Contactless Smart Cards, RFID, Payment, Transit and Security

State of Colorado judicial center installs 310 HID multiCLASS readers

Monday, February 6, 2012

The Ralph Carr Judicial Center in Denver, Colorado has selected AMAG Technology’s Symmetry Homeland V7 Security Management System,to provide integrated access control and security management solutions from HID Global.

AMAG’s Symmetry Homeland Security Management System will integrate with 310 HID RP40 multiCLASS smart card readers, which combines HID Prox 125 kHz proximity and iCLASS 13.56 MHz credentials into a single reader.


The multiCLASS reader is capable of reading many card technologies - within a single building or across multiple facilities - including DESFire, FIPS 201, ISO 14443B, ISO 14443A (MIFARE), ISO 15693 and FeliCa CSNs, in addition to full read/write on iCLASS and all 125 kHz low frequency formats.

On track for completion in spring 2013, State of Colorado’s new judicial center will include a 12-story office building that will house seven judicial and legal agencies and a four-story courthouse that will include the Colorado Supreme Court Law Library and a large Visitors Learning Center. [end]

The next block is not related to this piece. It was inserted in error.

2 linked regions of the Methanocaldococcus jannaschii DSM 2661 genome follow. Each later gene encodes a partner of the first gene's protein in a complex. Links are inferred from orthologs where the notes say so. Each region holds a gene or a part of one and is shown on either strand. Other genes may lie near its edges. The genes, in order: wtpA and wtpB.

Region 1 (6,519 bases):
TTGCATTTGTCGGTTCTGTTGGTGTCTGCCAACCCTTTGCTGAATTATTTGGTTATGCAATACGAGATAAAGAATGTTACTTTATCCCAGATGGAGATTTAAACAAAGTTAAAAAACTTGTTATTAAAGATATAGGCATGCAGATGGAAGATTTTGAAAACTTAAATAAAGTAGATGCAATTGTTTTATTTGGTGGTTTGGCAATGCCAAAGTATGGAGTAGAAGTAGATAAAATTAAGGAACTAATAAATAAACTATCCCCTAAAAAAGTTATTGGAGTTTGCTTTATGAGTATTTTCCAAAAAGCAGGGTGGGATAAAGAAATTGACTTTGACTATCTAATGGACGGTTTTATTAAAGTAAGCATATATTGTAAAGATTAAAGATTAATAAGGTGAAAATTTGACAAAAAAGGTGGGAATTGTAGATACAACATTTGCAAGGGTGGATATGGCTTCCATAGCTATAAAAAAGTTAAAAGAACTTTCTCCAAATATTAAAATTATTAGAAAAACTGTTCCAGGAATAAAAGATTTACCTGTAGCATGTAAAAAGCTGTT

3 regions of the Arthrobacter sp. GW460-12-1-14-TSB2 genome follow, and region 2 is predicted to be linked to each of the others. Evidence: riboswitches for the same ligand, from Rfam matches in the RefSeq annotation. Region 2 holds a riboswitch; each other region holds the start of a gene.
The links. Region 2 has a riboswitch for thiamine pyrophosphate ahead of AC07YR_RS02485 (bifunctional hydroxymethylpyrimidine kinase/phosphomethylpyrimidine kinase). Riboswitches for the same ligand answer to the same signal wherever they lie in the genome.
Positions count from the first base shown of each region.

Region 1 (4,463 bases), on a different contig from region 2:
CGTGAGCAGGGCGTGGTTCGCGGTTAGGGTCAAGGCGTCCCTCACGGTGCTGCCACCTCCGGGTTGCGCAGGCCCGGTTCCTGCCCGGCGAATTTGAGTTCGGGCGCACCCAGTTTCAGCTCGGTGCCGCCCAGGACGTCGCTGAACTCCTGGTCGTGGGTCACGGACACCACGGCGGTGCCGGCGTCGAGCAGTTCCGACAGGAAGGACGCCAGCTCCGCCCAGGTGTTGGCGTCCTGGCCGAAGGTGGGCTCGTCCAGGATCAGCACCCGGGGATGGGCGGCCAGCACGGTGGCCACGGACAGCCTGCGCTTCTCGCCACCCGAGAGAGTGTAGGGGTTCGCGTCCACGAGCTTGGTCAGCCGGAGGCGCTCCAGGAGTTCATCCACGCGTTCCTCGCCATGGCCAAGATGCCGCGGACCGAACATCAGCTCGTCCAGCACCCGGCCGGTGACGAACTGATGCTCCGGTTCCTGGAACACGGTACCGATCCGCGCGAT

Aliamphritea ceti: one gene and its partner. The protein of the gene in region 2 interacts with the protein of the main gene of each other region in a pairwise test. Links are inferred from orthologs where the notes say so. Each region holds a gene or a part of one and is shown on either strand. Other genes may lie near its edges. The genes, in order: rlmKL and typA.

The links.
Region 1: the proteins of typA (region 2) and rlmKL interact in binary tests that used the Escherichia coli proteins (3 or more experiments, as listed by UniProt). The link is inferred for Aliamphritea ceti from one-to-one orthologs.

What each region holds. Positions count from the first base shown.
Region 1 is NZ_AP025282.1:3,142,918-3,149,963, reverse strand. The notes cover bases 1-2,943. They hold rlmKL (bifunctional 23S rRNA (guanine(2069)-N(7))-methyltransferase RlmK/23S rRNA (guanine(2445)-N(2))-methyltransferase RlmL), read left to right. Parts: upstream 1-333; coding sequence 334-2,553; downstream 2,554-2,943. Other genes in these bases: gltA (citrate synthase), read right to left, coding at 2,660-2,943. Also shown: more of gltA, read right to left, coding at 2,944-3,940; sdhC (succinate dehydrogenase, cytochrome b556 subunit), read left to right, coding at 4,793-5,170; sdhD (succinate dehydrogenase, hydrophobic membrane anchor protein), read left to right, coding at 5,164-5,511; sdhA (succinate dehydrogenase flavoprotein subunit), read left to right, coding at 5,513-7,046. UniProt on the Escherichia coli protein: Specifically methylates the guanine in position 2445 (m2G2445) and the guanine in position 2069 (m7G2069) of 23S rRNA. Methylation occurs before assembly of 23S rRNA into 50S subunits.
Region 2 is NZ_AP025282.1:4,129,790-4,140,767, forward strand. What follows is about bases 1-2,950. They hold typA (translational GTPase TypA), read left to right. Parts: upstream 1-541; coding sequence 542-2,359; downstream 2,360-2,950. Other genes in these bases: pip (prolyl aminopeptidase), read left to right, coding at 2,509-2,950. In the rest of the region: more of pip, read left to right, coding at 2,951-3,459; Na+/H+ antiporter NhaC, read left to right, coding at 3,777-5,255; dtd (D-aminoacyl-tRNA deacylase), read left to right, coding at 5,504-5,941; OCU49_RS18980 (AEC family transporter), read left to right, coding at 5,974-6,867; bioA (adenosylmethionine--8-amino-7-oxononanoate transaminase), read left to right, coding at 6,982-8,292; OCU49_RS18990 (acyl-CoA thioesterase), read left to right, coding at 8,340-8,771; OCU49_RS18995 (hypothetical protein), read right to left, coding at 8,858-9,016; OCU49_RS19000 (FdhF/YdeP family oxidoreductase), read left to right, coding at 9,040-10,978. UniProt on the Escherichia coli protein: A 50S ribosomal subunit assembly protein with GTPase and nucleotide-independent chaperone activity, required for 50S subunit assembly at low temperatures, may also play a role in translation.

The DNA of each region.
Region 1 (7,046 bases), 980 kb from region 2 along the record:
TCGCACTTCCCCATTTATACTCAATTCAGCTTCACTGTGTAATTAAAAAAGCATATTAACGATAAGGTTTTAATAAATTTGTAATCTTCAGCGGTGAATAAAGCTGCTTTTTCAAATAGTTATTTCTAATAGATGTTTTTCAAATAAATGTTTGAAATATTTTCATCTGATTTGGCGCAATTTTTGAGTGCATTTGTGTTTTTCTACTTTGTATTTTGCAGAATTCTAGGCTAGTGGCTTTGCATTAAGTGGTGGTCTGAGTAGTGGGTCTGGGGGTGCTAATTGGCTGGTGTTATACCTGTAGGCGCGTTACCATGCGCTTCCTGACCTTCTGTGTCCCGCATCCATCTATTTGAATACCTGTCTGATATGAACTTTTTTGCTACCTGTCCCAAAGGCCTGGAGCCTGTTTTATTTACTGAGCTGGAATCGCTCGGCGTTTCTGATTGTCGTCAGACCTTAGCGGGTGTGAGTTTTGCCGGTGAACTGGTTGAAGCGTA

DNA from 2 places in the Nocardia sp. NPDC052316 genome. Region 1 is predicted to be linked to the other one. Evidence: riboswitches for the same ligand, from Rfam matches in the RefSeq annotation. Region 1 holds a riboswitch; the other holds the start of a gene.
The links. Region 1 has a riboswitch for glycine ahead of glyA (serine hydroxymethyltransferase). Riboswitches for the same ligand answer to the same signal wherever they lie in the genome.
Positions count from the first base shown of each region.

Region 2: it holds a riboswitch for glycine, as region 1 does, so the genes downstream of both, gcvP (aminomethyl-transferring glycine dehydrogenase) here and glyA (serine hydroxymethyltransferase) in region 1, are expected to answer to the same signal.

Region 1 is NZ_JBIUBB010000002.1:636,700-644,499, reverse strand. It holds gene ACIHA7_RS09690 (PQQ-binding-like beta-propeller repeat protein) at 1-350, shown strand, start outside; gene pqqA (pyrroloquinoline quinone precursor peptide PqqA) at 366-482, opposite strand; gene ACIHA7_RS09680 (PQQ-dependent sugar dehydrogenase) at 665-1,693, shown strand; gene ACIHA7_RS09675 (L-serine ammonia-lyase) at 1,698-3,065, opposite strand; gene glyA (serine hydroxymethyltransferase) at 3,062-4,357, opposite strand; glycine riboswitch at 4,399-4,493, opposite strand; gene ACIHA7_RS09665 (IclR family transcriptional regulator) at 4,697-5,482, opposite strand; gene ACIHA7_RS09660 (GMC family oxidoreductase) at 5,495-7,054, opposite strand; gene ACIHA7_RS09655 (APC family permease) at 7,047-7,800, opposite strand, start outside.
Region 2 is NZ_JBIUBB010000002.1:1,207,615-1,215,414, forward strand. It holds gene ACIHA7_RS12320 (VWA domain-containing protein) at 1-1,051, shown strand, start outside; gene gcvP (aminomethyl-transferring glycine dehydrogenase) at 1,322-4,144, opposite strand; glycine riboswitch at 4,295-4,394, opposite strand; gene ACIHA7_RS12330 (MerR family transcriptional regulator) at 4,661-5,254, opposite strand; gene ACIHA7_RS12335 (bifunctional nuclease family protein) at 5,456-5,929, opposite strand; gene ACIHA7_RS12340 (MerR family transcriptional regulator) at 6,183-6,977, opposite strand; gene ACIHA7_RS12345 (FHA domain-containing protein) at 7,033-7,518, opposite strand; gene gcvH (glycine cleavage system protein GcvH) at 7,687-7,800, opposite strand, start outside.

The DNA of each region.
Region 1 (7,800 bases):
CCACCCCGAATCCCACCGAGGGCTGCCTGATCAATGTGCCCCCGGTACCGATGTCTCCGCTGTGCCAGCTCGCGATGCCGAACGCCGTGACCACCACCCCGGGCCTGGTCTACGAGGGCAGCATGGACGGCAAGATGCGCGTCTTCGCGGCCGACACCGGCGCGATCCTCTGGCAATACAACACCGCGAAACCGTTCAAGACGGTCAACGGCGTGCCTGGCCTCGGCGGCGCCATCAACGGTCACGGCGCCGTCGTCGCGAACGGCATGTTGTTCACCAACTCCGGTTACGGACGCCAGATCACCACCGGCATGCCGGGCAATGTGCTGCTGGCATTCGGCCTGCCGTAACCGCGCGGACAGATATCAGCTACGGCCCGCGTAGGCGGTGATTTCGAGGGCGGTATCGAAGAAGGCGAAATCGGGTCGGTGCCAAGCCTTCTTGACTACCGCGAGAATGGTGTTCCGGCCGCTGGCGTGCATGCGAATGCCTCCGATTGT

New access control system leverages NFC-capable aptiQ readers from Allegion

When it comes to technology, simpler is often better. At least that’s the idea at the University of Baltimore, where faculty, staff and students were carrying a photo ID card and parking card, each adorned with stickers for further use at the campus library and recreation center.

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Universities nationwide have been routinely phasing out metal keys for door access for quite some time now, and Texas Christian is the latest university to join the trend.

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Drake University has added more contactless door readers following positive feedback on campus.

In response to faculty, students and staff, Drake Public Safety officials have are adding 11 new doors to the university’s electronic locking system.

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Syracuse University did not consider its entire student body when making the decision to add a new, more expensive technology feature to Syracuse University ID cards. At least that’s the general consensus around campus.

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